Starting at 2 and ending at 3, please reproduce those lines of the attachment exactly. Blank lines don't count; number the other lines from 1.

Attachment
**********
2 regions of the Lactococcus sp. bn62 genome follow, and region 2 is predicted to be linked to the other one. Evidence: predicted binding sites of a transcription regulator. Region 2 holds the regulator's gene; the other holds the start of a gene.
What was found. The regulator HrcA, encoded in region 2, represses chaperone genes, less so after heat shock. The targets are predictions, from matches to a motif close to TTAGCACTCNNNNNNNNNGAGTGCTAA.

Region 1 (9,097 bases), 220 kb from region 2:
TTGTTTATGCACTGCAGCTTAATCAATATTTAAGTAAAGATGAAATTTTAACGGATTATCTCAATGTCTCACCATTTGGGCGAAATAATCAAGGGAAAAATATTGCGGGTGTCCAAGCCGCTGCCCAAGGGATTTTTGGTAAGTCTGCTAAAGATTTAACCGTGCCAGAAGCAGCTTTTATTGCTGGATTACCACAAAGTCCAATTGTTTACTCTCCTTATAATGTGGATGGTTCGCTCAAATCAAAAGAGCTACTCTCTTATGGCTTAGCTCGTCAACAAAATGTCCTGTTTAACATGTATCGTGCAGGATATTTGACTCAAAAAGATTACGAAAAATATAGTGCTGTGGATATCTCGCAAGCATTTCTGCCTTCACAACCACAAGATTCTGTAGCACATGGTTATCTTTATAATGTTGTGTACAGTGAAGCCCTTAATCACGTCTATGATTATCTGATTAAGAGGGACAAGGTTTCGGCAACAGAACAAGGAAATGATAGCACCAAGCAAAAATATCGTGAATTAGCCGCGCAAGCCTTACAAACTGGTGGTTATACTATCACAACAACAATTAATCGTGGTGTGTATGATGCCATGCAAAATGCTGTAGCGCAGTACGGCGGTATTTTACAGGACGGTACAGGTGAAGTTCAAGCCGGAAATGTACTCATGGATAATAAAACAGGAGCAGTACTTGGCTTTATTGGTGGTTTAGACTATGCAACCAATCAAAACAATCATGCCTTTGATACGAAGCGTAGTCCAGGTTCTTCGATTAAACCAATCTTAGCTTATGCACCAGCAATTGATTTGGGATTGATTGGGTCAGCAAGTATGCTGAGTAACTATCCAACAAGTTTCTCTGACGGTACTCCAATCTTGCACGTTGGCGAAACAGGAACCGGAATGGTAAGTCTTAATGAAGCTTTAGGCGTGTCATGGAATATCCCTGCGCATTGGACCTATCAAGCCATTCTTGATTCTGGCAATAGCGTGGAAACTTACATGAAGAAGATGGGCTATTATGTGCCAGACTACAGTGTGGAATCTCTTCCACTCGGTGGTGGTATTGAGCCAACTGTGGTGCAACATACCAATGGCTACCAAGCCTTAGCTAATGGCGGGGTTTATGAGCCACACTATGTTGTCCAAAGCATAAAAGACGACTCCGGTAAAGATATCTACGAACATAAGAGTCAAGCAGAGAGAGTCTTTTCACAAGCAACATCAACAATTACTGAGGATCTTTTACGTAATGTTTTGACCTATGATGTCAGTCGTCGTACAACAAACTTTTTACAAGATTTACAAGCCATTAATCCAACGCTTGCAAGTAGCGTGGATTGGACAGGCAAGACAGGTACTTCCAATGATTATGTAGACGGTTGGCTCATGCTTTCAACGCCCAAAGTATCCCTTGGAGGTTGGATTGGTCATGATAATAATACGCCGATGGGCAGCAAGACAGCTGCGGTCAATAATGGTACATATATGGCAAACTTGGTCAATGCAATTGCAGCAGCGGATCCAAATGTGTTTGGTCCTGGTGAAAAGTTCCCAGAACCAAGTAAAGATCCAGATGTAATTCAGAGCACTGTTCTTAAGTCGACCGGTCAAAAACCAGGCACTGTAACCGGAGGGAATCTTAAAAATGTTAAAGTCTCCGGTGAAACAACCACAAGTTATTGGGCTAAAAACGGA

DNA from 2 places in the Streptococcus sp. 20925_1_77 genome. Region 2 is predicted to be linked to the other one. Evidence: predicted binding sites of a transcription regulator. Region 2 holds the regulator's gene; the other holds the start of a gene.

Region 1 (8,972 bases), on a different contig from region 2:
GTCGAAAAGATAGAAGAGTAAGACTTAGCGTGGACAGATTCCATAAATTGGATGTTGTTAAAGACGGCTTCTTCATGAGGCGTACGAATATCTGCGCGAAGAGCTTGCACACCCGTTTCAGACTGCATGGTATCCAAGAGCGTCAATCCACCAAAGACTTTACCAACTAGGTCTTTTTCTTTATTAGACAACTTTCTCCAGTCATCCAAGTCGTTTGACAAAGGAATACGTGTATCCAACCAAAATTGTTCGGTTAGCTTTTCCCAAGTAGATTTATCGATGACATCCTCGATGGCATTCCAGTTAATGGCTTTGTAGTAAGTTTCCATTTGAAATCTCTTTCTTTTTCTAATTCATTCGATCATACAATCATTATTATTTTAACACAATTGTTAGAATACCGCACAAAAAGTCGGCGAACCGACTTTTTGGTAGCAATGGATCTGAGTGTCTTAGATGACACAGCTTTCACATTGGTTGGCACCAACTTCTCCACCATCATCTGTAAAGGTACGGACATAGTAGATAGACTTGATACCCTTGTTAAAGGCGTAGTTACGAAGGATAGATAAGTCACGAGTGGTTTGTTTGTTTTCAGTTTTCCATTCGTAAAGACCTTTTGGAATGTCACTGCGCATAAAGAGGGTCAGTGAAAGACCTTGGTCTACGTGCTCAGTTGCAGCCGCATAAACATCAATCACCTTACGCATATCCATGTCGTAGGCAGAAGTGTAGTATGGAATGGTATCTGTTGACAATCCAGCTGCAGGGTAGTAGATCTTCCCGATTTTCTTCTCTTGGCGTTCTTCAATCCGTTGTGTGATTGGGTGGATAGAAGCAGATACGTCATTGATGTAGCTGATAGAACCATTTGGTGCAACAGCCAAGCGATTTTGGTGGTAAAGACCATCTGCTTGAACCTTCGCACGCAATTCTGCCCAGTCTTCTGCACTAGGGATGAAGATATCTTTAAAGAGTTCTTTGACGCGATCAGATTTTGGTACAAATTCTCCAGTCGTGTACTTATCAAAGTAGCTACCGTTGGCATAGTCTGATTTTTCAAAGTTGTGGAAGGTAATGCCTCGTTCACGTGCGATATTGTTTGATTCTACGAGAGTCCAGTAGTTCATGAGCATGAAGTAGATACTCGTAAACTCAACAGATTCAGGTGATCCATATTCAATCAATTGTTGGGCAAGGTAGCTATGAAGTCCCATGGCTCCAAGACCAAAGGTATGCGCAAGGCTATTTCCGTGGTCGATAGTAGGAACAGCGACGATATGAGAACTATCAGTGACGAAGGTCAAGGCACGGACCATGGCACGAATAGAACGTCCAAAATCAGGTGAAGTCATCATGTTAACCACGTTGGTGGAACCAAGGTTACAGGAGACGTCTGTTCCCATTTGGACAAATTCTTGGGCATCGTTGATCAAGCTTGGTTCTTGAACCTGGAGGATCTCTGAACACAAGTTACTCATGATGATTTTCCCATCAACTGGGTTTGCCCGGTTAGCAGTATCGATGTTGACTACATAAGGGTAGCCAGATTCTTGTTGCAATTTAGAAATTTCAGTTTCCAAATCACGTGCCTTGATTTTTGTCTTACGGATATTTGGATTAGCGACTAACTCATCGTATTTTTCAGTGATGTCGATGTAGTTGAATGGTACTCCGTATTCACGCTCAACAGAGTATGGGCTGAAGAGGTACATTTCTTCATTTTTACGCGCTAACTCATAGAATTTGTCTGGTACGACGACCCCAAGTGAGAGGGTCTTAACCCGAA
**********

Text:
What was found. The regulator HrcA, encoded in region 2, represses chaperone genes, less so after heat shock. The targets are predictions, from matches to a motif close to TTAGCACTCNNNNNNNNNGAGTGCTAA.

Region 1 (9,097 bases), 220 kb from region 2: